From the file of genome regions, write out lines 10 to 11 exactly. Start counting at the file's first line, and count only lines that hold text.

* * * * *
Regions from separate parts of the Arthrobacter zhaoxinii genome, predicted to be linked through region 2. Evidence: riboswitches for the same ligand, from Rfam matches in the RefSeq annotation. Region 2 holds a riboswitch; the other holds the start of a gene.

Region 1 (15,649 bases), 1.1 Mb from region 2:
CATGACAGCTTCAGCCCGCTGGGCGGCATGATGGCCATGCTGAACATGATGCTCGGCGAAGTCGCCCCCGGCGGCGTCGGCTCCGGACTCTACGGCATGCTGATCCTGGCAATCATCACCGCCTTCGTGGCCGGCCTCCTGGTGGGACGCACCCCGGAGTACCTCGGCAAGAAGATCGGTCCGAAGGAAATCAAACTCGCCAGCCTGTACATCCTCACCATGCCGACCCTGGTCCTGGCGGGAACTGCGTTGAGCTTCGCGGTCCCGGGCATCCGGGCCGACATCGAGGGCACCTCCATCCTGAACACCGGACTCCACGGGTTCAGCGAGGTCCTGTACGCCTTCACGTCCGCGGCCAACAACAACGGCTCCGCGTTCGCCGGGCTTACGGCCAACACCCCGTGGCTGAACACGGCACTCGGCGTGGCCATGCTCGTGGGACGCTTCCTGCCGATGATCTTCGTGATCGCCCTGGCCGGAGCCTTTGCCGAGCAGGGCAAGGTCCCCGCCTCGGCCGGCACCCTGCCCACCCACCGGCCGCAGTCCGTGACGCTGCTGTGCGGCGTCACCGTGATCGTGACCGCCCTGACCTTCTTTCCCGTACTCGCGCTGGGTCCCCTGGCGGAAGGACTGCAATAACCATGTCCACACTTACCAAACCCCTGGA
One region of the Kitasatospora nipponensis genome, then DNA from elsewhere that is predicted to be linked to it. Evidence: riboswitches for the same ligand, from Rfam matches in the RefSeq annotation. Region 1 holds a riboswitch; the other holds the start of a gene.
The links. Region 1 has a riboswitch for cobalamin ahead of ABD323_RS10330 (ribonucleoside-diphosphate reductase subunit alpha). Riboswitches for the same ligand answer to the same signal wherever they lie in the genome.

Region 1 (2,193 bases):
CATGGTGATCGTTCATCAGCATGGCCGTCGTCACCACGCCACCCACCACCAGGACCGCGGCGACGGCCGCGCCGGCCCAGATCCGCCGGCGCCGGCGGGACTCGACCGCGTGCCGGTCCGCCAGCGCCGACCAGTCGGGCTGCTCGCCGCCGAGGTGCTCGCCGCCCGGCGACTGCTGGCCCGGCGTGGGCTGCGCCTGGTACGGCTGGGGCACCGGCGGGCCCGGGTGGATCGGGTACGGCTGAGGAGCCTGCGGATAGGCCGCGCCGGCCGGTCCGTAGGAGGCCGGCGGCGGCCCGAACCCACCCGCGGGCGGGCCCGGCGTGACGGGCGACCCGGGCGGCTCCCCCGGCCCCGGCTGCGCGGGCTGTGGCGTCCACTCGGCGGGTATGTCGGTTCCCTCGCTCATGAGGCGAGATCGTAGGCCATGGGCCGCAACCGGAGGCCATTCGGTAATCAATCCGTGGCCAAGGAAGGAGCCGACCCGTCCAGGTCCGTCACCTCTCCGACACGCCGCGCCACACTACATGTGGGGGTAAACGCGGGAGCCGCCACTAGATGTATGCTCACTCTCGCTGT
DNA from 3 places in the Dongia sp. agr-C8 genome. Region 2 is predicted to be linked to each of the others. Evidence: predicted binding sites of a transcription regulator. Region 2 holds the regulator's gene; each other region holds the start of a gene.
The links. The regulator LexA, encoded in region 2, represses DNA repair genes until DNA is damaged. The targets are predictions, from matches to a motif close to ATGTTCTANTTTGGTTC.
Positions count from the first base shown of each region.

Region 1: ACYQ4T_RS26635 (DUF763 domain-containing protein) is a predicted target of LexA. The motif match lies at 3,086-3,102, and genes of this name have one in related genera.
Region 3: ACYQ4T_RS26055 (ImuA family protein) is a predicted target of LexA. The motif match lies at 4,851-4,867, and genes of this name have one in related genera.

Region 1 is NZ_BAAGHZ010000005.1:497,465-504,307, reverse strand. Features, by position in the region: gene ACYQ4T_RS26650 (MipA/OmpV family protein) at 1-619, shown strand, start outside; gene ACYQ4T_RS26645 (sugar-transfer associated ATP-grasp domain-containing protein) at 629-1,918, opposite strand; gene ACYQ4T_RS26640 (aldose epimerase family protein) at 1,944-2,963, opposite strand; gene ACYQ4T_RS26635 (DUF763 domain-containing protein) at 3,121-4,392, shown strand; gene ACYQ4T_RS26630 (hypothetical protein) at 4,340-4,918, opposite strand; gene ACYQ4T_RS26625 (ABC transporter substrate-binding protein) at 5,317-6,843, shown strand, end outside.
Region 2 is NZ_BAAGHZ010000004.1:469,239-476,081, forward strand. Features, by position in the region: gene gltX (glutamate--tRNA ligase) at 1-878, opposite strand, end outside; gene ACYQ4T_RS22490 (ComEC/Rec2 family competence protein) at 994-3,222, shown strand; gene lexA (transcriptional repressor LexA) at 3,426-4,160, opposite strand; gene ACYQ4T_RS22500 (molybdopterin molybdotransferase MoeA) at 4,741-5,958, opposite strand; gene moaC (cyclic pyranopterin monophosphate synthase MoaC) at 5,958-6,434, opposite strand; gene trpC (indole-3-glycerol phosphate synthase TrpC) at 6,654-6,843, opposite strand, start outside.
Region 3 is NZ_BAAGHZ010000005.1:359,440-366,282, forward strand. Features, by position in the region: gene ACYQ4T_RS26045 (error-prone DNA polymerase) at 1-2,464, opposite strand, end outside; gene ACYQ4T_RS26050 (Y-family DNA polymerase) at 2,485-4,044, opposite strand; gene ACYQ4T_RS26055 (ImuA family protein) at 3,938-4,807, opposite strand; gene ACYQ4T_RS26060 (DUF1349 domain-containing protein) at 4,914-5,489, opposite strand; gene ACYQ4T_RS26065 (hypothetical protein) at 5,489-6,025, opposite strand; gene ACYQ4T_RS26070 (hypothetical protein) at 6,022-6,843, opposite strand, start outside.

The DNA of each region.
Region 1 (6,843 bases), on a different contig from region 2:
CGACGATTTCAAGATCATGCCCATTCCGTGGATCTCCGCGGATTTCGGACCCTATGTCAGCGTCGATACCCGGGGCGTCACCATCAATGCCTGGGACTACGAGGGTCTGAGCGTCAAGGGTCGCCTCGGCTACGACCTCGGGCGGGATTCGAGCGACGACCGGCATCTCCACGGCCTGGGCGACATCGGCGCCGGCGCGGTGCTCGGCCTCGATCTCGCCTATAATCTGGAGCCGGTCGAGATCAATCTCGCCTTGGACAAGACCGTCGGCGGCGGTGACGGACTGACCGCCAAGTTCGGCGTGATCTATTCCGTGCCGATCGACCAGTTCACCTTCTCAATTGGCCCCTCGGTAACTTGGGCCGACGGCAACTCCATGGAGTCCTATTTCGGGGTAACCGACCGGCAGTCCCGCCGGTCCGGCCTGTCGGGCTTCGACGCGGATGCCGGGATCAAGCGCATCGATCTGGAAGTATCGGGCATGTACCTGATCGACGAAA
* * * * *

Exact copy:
Positions count from the first base shown of each region.

Region 1: ACYQ4T_RS26635 (DUF763 domain-containing protein) is a predicted target of LexA. The motif match lies at 3,086-3,102, and genes of this name have one in related genera.